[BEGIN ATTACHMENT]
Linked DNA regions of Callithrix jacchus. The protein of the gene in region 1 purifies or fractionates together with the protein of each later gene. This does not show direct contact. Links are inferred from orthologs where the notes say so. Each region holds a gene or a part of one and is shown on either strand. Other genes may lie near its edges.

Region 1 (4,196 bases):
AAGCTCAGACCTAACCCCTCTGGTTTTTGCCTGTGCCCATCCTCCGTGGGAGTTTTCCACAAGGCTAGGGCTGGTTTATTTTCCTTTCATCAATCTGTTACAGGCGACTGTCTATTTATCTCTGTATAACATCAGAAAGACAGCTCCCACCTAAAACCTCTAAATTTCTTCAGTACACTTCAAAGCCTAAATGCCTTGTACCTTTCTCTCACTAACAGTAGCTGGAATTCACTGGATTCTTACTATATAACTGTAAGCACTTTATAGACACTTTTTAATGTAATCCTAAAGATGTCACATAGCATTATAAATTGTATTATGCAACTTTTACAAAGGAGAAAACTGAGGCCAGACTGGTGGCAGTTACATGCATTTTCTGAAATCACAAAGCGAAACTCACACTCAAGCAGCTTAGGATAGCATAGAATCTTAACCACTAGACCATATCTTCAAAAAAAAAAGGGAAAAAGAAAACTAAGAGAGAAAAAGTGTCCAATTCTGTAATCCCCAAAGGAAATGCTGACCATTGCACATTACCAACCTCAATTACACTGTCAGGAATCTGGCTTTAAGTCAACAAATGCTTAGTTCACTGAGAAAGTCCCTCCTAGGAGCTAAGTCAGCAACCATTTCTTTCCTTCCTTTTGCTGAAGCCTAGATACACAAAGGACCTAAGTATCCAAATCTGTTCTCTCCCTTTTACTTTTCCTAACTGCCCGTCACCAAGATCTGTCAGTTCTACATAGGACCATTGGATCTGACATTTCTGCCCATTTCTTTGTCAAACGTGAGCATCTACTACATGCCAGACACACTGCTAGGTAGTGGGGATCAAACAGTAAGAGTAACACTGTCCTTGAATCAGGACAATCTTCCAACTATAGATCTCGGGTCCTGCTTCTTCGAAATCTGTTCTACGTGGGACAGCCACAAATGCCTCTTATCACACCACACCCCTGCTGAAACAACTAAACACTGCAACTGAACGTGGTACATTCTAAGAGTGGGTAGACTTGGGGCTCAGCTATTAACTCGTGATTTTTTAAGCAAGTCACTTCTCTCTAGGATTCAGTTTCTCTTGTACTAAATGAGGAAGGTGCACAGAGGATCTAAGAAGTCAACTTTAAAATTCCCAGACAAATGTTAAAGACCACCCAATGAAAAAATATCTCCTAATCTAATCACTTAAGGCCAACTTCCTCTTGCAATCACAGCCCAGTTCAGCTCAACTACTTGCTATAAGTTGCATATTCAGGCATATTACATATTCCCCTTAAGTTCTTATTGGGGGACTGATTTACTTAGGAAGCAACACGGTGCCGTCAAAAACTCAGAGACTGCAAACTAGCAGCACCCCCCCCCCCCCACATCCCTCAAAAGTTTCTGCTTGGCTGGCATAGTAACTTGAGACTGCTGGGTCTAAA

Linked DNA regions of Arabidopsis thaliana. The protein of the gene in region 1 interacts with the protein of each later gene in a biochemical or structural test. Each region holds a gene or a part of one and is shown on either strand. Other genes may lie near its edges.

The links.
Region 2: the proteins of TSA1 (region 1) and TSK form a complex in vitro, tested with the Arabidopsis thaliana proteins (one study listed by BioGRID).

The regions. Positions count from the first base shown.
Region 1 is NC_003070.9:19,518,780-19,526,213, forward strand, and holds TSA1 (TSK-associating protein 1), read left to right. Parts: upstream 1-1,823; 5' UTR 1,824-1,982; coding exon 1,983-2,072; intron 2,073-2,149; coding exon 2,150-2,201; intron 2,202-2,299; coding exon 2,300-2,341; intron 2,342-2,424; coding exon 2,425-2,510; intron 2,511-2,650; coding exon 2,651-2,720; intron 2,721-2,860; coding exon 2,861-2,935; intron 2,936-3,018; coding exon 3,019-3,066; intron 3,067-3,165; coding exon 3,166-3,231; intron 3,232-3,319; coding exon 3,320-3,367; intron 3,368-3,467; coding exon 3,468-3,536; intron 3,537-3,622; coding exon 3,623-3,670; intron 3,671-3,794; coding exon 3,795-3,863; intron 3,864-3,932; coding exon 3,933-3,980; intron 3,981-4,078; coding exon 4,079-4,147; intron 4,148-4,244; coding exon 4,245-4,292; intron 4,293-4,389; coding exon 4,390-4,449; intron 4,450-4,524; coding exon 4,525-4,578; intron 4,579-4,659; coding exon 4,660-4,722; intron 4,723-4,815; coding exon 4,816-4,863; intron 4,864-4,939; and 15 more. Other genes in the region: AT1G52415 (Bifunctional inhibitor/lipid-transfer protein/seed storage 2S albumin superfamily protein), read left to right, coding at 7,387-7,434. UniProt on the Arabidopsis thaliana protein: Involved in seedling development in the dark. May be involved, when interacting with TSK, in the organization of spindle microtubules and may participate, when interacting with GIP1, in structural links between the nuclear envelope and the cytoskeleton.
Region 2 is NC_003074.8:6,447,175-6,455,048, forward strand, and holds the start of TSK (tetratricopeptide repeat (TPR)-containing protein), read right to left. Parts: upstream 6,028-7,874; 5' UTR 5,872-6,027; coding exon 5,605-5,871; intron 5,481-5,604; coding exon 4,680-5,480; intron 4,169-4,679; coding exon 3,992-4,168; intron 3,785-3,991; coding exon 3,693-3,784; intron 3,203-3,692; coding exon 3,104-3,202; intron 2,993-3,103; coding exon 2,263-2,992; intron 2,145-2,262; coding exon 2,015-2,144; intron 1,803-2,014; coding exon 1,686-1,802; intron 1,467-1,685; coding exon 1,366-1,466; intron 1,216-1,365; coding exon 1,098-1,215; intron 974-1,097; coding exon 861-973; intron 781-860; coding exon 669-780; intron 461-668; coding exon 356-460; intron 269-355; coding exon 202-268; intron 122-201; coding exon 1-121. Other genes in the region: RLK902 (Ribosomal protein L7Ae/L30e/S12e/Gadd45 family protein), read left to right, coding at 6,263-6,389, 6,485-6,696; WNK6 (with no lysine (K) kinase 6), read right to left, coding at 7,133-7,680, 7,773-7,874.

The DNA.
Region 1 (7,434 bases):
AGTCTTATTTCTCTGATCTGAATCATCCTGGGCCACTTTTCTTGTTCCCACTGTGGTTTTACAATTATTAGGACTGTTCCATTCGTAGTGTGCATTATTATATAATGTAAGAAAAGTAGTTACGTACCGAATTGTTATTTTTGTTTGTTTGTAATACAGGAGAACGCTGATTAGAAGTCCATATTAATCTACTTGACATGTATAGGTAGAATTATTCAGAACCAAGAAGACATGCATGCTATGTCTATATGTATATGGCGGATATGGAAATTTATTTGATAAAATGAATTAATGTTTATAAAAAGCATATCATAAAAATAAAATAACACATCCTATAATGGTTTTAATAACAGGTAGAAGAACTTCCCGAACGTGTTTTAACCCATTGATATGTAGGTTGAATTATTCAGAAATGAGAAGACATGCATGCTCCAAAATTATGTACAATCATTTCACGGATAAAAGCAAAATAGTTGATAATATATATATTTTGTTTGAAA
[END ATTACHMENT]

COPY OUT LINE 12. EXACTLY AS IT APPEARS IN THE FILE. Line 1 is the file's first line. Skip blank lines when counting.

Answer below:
AGTCTTATTTCTCTGATCTGAATCATCCTGGGCCACTTTTCTTGTTCCCACTGTGGTTTTACAATTATTAGGACTGTTCCATTCGTAGTGTGCATTATTATATAATGTAAGAAAAGTAGTTACGTACCGAATTGTTATTTTTGTTTGTTTGTAATACAGGAGAACGCTGATTAGAAGTCCATATTAATCTACTTGACATGTATAGGTAGAATTATTCAGAACCAAGAAGACATGCATGCTATGTCTATATGTATATGGCGGATATGGAAATTTATTTGATAAAATGAATTAATGTTTATAAAAAGCATATCATAAAAATAAAATAACACATCCTATAATGGTTTTAATAACAGGTAGAAGAACTTCCCGAACGTGTTTTAACCCATTGATATGTAGGTTGAATTATTCAGAAATGAGAAGACATGCATGCTCCAAAATTATGTACAATCATTTCACGGATAAAAGCAAAATAGTTGATAATATATATATTTTGTTTGAAA